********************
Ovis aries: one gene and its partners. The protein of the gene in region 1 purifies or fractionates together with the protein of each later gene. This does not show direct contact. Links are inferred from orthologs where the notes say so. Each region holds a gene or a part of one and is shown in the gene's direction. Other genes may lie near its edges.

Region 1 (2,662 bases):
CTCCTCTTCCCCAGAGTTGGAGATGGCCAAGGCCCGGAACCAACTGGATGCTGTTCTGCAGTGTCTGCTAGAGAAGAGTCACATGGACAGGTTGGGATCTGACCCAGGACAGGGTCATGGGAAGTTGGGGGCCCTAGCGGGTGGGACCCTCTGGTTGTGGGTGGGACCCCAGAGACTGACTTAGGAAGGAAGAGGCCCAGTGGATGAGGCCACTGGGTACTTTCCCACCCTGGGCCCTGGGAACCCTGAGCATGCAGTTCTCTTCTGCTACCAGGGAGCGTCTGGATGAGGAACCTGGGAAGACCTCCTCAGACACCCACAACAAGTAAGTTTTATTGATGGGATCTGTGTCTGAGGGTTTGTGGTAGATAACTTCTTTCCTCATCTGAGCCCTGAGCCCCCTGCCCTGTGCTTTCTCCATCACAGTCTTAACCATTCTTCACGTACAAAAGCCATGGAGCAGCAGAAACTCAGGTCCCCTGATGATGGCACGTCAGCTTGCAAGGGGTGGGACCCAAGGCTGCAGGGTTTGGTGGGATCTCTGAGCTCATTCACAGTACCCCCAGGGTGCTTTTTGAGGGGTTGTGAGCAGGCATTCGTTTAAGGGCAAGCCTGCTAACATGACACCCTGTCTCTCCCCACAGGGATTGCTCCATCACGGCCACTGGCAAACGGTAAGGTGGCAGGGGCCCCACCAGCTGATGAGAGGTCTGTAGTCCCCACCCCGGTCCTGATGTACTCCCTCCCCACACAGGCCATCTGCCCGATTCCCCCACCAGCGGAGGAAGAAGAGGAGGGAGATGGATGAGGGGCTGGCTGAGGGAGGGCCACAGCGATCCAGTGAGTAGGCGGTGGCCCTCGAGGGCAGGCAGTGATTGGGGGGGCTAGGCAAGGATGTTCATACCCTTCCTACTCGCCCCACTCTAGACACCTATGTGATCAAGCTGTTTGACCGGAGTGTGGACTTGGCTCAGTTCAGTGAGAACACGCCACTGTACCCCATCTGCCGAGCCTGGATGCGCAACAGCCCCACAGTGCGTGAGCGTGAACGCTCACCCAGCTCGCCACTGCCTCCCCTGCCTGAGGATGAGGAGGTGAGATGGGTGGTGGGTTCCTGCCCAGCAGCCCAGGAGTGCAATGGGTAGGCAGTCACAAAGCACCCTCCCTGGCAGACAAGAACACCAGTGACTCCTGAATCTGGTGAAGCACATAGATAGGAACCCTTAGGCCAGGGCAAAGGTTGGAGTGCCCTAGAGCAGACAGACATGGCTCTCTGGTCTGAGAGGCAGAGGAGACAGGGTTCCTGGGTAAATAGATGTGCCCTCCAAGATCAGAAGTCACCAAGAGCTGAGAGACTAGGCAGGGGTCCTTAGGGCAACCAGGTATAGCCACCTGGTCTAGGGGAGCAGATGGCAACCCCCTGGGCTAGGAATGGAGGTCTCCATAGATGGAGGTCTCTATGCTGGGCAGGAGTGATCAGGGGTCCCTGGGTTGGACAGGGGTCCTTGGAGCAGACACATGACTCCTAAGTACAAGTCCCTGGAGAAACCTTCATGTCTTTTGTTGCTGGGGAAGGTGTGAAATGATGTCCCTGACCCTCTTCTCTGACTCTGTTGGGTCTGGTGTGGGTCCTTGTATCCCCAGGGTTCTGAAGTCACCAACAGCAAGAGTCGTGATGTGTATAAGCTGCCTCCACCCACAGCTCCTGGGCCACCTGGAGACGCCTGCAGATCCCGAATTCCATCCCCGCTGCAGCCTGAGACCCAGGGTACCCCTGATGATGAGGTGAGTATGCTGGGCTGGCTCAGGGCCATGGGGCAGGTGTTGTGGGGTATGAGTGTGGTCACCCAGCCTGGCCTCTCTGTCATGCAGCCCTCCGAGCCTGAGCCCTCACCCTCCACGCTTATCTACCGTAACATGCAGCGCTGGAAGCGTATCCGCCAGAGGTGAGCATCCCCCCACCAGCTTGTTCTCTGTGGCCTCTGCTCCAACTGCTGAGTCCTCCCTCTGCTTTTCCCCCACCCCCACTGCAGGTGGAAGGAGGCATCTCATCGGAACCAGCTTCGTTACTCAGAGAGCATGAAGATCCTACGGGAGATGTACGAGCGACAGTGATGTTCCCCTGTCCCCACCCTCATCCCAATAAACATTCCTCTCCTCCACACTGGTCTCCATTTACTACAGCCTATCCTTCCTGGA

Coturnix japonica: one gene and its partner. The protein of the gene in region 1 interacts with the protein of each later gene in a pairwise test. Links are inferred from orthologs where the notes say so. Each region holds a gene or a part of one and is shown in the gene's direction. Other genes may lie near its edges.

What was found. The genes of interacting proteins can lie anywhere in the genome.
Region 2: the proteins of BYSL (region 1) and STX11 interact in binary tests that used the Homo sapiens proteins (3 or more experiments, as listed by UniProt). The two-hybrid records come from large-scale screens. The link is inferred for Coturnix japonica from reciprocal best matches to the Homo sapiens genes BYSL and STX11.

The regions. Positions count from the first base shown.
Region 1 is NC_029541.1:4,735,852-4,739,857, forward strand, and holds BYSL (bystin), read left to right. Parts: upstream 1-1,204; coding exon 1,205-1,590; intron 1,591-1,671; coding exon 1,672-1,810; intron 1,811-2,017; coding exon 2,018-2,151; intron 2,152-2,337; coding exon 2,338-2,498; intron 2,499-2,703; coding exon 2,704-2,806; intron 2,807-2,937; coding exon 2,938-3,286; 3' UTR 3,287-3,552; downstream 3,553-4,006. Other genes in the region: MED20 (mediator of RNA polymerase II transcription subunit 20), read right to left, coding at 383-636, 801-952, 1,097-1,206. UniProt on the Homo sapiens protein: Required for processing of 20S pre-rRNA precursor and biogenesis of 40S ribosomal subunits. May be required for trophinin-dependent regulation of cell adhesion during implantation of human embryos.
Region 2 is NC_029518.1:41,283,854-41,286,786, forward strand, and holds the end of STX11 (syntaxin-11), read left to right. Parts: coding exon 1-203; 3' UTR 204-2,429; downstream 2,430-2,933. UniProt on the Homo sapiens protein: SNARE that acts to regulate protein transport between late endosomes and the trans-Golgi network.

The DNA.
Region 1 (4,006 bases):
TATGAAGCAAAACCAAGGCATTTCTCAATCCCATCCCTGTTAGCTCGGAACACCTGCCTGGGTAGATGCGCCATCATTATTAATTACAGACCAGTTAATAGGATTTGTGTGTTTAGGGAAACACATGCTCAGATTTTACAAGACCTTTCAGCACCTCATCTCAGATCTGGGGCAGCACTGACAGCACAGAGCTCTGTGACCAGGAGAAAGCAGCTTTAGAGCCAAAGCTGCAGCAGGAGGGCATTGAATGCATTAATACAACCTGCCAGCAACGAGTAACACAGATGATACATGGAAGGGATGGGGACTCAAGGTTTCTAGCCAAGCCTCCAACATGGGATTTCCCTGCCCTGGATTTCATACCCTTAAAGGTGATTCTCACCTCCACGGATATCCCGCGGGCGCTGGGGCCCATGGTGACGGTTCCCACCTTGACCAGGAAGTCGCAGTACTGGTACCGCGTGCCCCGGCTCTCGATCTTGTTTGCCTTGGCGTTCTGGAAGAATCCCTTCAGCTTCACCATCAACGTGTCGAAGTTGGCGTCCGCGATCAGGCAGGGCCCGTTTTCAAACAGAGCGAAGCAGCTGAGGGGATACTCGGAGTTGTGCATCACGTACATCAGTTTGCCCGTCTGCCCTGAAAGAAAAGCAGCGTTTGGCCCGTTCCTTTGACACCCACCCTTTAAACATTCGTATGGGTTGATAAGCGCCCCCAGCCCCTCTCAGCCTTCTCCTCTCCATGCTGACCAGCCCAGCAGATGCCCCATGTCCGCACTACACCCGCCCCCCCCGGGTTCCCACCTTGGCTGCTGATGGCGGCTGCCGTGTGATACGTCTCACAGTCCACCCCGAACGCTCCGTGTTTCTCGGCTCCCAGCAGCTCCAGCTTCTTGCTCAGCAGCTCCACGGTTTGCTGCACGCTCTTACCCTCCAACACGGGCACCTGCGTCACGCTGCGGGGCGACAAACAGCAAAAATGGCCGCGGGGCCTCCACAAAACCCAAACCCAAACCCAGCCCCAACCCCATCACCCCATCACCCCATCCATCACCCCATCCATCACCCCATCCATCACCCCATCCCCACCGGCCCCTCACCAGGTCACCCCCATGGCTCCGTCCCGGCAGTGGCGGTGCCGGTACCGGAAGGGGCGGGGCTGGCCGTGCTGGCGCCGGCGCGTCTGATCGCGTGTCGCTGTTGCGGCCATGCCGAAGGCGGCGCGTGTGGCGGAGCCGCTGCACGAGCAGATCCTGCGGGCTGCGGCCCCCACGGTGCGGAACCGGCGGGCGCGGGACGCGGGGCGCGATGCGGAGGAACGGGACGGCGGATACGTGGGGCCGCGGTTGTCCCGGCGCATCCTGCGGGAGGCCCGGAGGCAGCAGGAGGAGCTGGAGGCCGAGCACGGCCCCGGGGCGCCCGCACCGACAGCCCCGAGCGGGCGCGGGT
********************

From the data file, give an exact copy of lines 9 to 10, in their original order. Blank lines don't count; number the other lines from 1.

Region 2 is NC_029518.1:41,283,854-41,286,786, forward strand, and holds the end of STX11 (syntaxin-11), read left to right. Parts: coding exon 1-203; 3' UTR 204-2,429; downstream 2,430-2,933. UniProt on the Homo sapiens protein: SNARE that acts to regulate protein transport between late endosomes and the trans-Golgi network.

The DNA.